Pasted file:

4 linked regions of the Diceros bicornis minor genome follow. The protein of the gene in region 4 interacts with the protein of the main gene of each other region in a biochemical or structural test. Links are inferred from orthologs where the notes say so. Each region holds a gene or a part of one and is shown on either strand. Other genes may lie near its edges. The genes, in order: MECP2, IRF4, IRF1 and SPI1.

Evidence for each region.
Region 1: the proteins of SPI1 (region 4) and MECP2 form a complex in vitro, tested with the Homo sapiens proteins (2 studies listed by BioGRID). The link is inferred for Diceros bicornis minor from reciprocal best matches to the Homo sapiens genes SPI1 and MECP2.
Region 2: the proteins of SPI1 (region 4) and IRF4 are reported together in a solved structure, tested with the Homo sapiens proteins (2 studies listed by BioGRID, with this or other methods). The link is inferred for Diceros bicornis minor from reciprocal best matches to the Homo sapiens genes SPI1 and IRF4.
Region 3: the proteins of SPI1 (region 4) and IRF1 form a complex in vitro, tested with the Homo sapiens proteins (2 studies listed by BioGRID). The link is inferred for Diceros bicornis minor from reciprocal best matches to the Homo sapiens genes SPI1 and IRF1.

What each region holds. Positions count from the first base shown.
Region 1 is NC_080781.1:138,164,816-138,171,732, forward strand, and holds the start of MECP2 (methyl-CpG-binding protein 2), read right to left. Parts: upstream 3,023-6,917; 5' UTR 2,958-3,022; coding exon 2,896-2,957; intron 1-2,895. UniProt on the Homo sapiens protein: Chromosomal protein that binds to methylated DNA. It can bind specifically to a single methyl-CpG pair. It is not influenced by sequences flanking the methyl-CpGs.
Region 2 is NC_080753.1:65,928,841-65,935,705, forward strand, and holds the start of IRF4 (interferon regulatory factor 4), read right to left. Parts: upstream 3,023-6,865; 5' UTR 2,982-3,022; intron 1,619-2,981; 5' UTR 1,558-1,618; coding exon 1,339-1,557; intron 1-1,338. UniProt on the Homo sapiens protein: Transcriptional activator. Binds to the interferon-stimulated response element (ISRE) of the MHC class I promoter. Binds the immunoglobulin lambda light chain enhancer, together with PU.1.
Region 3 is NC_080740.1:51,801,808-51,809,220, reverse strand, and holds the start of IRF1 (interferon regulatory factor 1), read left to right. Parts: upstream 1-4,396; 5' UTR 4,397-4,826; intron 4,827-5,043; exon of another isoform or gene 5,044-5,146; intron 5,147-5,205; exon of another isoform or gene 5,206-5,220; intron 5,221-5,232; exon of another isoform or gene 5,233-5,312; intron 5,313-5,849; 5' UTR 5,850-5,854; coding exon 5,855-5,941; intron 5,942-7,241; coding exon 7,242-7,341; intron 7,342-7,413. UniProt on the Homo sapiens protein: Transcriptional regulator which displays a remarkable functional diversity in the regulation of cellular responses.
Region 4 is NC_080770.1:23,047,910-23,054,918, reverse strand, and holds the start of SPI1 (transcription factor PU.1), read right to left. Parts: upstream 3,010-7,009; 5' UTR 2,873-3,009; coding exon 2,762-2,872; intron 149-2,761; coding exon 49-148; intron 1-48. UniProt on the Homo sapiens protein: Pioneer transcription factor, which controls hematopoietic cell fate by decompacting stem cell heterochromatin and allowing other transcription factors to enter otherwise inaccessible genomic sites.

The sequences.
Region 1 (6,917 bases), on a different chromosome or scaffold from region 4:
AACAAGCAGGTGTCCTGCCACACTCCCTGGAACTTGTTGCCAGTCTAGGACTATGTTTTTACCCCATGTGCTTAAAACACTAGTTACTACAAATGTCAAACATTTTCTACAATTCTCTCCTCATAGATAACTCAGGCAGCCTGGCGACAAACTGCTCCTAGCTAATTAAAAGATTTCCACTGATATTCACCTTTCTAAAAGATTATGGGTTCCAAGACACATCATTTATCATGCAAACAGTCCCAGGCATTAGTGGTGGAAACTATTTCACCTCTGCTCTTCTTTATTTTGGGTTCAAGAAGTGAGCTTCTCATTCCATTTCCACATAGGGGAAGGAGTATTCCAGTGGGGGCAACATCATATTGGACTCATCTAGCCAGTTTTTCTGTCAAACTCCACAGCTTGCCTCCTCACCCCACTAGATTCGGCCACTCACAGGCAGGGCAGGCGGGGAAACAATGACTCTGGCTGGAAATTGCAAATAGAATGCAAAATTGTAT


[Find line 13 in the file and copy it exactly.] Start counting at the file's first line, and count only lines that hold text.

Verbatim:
AACAAGCAGGTGTCCTGCCACACTCCCTGGAACTTGTTGCCAGTCTAGGACTATGTTTTTACCCCATGTGCTTAAAACACTAGTTACTACAAATGTCAAACATTTTCTACAATTCTCTCCTCATAGATAACTCAGGCAGCCTGGCGACAAACTGCTCCTAGCTAATTAAAAGATTTCCACTGATATTCACCTTTCTAAAAGATTATGGGTTCCAAGACACATCATTTATCATGCAAACAGTCCCAGGCATTAGTGGTGGAAACTATTTCACCTCTGCTCTTCTTTATTTTGGGTTCAAGAAGTGAGCTTCTCATTCCATTTCCACATAGGGGAAGGAGTATTCCAGTGGGGGCAACATCATATTGGACTCATCTAGCCAGTTTTTCTGTCAAACTCCACAGCTTGCCTCCTCACCCCACTAGATTCGGCCACTCACAGGCAGGGCAGGCGGGGAAACAATGACTCTGGCTGGAAATTGCAAATAGAATGCAAAATTGTAT